Anonymous Retaliates For Megaupload Raids: 10 Key Facts
Hacktivists launch DDoS attacks on FBI, Justice Department, music and movie producers, in part using disguised links that trick people into assisting the assault.
The Department of Justice takedown Thursday of Megaupload and sister site Megavideo triggered a rapid retaliation from the hacktivist group known as Anonymous, which proceeded to knock the DOJ's website offline.
The tussle came in response to the Justice Department's 72-page indictment, unsealed Thursday in Virginia, which charged seven executives of Megaupload, which is based in Hong Kong, with copyright infringement and operating a criminal enterprise. According to the indictment, Megaupload generated $175 million in subscription and advertising revenue, while costing copyright holders $500 million in lost revenue.
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Accompanying international raids saw 20 search warrants served in nine countries, including the United States, and $50 million in assets seized. Meanwhile, three of the accused, including 37-year old Kim Dotcom--a citizen of both Finland and Germany who also goes by the name Kim Tim Jim Vestor, and whose real name is Kim Schmitz--were arrested in Auckland, New Zealand. Four other people named in the indictment, however, remain at large.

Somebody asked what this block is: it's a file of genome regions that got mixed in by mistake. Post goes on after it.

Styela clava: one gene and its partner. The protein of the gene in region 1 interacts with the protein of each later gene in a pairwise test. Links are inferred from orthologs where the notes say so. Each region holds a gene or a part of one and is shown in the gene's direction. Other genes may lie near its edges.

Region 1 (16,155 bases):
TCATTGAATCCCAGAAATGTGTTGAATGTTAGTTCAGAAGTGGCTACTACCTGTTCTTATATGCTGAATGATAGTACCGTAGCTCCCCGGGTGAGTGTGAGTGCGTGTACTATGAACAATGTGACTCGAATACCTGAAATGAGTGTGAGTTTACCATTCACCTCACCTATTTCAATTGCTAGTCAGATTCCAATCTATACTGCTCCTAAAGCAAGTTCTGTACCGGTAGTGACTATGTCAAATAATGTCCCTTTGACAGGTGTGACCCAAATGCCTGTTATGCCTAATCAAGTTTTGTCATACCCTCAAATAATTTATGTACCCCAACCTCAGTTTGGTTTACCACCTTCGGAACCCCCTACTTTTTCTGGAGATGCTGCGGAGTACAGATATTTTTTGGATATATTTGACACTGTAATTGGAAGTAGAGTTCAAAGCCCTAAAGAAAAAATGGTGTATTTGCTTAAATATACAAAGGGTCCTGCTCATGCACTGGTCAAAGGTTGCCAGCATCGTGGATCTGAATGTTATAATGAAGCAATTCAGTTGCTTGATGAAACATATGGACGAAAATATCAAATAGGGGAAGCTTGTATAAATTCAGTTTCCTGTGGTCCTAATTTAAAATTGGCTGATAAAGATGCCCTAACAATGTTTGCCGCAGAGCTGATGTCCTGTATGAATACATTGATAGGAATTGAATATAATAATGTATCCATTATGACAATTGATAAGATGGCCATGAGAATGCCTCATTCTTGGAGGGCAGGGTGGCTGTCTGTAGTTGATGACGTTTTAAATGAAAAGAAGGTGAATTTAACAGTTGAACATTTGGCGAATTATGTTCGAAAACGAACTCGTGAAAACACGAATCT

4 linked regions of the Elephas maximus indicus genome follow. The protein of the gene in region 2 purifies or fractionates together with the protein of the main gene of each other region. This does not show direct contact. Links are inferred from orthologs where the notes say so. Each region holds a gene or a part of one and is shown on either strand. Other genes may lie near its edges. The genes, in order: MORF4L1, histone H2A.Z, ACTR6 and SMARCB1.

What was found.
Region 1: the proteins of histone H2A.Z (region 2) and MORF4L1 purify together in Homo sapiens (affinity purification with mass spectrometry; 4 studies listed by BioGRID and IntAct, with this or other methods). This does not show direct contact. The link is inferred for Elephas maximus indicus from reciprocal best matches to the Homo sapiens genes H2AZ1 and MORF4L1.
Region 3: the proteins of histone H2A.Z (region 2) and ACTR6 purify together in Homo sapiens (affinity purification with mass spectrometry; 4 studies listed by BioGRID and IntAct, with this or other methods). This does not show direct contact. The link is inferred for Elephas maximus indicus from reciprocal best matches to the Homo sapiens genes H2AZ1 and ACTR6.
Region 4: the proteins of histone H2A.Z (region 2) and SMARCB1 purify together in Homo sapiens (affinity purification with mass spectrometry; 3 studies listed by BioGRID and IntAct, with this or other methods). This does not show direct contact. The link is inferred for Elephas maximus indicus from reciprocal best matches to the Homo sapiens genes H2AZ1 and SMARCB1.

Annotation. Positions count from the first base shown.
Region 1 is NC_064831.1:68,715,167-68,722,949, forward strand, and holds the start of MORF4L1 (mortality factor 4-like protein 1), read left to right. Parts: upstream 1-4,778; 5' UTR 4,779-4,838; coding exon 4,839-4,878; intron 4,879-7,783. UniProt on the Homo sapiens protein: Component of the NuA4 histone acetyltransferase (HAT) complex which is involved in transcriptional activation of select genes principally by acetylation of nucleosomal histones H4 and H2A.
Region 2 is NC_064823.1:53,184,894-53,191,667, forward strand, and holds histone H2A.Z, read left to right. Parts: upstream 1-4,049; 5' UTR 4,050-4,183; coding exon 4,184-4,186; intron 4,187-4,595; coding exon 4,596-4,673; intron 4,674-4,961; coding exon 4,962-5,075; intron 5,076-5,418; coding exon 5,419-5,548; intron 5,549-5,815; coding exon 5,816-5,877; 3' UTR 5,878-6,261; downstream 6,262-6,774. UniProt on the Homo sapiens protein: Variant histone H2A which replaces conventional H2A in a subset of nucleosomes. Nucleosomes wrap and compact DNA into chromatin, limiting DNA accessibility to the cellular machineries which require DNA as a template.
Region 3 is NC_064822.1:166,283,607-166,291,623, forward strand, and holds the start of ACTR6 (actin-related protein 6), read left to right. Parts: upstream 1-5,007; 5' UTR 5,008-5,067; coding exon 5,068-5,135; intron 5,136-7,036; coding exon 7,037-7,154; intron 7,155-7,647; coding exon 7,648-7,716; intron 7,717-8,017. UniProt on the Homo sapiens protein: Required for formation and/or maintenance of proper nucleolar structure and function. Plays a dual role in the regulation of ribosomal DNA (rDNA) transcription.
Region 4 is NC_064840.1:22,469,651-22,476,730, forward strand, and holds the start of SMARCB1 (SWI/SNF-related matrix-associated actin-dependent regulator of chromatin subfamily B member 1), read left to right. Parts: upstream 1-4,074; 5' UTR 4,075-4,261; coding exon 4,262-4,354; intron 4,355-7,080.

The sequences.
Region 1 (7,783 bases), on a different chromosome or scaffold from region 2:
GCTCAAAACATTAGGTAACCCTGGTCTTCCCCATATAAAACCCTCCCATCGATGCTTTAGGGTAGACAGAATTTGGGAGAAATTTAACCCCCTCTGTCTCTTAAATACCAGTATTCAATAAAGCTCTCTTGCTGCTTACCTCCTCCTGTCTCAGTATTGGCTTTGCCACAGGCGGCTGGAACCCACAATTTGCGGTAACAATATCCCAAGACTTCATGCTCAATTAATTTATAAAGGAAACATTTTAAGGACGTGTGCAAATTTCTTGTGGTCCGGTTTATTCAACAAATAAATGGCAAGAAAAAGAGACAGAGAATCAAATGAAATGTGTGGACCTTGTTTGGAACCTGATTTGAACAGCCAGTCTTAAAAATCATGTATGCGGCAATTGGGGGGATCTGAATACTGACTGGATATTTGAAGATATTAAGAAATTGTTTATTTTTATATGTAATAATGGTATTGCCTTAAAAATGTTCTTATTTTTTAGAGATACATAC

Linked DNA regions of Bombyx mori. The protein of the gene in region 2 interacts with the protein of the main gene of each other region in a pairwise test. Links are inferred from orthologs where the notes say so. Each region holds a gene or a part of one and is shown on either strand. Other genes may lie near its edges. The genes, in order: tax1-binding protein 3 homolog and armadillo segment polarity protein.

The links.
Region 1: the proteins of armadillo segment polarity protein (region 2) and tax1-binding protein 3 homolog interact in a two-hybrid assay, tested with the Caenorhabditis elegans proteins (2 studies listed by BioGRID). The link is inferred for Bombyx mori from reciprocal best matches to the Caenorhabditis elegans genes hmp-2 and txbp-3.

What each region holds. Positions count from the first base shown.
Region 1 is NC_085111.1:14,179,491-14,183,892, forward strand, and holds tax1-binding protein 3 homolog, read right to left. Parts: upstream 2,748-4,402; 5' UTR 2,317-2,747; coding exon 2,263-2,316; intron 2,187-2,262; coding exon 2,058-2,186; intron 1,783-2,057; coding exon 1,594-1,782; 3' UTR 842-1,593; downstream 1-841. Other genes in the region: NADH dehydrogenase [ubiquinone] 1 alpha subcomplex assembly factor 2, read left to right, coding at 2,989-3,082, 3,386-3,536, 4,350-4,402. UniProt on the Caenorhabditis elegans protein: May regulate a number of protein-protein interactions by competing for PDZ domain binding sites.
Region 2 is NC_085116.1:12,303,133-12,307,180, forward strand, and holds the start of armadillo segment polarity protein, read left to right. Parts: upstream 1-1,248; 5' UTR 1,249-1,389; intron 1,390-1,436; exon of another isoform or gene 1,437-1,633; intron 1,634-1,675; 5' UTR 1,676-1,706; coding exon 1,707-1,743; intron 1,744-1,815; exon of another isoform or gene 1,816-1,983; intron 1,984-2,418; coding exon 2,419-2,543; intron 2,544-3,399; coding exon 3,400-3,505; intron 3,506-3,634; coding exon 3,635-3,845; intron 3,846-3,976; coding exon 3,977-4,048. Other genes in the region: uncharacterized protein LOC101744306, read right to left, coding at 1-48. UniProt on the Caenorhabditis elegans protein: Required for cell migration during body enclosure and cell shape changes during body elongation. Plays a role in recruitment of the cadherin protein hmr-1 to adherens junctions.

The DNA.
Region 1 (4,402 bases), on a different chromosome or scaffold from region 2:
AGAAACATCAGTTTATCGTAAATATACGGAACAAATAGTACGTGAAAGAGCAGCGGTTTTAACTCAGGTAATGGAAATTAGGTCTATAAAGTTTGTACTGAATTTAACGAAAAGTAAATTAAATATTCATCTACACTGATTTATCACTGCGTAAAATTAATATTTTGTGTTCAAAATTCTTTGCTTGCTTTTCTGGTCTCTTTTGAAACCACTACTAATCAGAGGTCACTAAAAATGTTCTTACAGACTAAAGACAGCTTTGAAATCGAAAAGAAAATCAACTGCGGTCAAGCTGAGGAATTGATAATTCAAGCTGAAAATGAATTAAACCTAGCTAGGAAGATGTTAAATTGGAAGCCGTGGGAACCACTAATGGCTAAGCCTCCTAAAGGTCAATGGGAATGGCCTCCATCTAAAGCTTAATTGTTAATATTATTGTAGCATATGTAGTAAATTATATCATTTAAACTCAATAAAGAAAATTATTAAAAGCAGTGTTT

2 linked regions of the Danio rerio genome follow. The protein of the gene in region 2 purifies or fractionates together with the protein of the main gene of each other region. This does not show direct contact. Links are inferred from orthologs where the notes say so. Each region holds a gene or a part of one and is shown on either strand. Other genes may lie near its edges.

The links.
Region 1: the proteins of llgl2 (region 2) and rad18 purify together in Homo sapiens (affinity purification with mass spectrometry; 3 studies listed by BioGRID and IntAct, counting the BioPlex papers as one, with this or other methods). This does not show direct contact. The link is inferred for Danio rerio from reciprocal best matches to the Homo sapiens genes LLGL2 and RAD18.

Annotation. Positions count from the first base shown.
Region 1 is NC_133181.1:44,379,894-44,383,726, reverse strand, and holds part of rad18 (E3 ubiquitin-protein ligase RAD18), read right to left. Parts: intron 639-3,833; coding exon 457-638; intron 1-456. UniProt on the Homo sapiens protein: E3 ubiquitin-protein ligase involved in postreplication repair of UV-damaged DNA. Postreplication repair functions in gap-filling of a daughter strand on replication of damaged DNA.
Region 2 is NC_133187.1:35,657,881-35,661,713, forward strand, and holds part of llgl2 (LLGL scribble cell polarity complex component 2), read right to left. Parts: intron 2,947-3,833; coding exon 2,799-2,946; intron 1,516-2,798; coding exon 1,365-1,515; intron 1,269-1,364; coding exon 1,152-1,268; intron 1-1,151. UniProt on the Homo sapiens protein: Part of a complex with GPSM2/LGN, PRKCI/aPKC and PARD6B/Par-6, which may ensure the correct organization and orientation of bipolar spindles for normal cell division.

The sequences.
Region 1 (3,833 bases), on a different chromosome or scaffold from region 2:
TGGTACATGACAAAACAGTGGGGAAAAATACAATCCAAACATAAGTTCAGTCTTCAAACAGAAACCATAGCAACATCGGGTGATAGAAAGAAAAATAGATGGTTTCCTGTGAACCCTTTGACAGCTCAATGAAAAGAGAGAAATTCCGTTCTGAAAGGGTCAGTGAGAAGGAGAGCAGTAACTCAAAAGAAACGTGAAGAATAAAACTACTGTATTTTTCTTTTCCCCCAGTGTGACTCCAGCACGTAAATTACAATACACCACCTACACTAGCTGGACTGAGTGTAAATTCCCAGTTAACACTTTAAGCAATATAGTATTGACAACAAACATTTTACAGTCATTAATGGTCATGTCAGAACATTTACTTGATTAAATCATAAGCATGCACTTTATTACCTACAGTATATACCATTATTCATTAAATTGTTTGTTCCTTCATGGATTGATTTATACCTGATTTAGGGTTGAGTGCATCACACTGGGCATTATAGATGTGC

[ Is piracy more of an IT problem or a business problem? Learn why Piracy Equals Market Failure. ]
Here's where the Megaupload story stands now:
1. Raids inflame political debate. The timing of the FBI's raid against one of the Internet's most popular file-locker sites was sure to serve as a flashpoint for many people who just one day previously had joined in what was billed as the largest online protest in history. Notably, they were demonstrating against proposed anti-piracy legislation--the House's Stop Online Piracy Act (SOPA) and the Senate's PROTECT IP Act (PIPA)--which is backed by copyright enforcers but derided by others as being a threat to free speech, as well as the stability of the Internet.
2. Anonymous responds with massive DDoS attack. The DOJ raids led Anonymous to launch Thursday what it said was the largest distributed denial-of-service (DDoS) attack in history, which took down the websites of the Department of Justice, FBI, Motion Picture Association of America (MPAA), the Recording Industry Association of America (RIAA), and Universal Music Group. Anonymous said 5,635 people had participated by using its low orbit ion cannon tool for flooding websites with fake packets, thus triggering a DDoS. It promised more "Operation MegaUpload" attacks would follow.
3. DOJ questions Anonymous assertions. A post to the AnonOps Twitter channel--a reliable source of Anonymous-related activities--late Thursday read: "One thing is certain: EXPECT US! #Megaupload." In response to the DOJ website outage which then occurred, however, an agency spokeswoman told CNN, "We are having website problems, but we're not sure what it's from." But just one hour after threatening the takedown, AnonOps announced: "justice.gov & universalmusic.com TANGO DOWN! You should have EXPECT US! #Megaupload."